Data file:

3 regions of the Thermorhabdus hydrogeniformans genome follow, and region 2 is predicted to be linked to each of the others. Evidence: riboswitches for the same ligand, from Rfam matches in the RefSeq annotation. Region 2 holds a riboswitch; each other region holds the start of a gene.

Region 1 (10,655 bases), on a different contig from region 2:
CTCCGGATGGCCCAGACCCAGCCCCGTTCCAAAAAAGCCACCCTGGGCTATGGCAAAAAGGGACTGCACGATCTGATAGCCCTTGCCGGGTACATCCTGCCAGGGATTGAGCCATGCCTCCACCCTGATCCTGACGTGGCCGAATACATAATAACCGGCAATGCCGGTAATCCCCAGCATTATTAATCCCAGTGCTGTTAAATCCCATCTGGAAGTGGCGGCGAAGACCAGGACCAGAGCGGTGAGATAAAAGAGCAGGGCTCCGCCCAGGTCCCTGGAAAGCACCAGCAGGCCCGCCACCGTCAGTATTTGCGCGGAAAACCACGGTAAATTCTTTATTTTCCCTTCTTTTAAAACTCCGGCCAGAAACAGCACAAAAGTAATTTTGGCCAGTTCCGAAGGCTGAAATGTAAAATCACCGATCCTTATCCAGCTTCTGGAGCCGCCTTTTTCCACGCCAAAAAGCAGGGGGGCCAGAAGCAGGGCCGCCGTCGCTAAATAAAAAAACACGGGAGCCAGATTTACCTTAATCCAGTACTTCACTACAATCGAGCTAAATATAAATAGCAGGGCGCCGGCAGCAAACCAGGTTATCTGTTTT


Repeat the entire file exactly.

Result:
3 regions of the Thermorhabdus hydrogeniformans genome follow, and region 2 is predicted to be linked to each of the others. Evidence: riboswitches for the same ligand, from Rfam matches in the RefSeq annotation. Region 2 holds a riboswitch; each other region holds the start of a gene.

Region 1 (10,655 bases), on a different contig from region 2:
CTCCGGATGGCCCAGACCCAGCCCCGTTCCAAAAAAGCCACCCTGGGCTATGGCAAAAAGGGACTGCACGATCTGATAGCCCTTGCCGGGTACATCCTGCCAGGGATTGAGCCATGCCTCCACCCTGATCCTGACGTGGCCGAATACATAATAACCGGCAATGCCGGTAATCCCCAGCATTATTAATCCCAGTGCTGTTAAATCCCATCTGGAAGTGGCGGCGAAGACCAGGACCAGAGCGGTGAGATAAAAGAGCAGGGCTCCGCCCAGGTCCCTGGAAAGCACCAGCAGGCCCGCCACCGTCAGTATTTGCGCGGAAAACCACGGTAAATTCTTTATTTTCCCTTCTTTTAAAACTCCGGCCAGAAACAGCACAAAAGTAATTTTGGCCAGTTCCGAAGGCTGAAATGTAAAATCACCGATCCTTATCCAGCTTCTGGAGCCGCCTTTTTCCACGCCAAAAAGCAGGGGGGCCAGAAGCAGGGCCGCCGTCGCTAAATAAAAAAACACGGGAGCCAGATTTACCTTAATCCAGTACTTCACTACAATCGAGCTAAATATAAATAGCAGGGCGCCGGCAGCAAACCAGGTTATCTGTTTT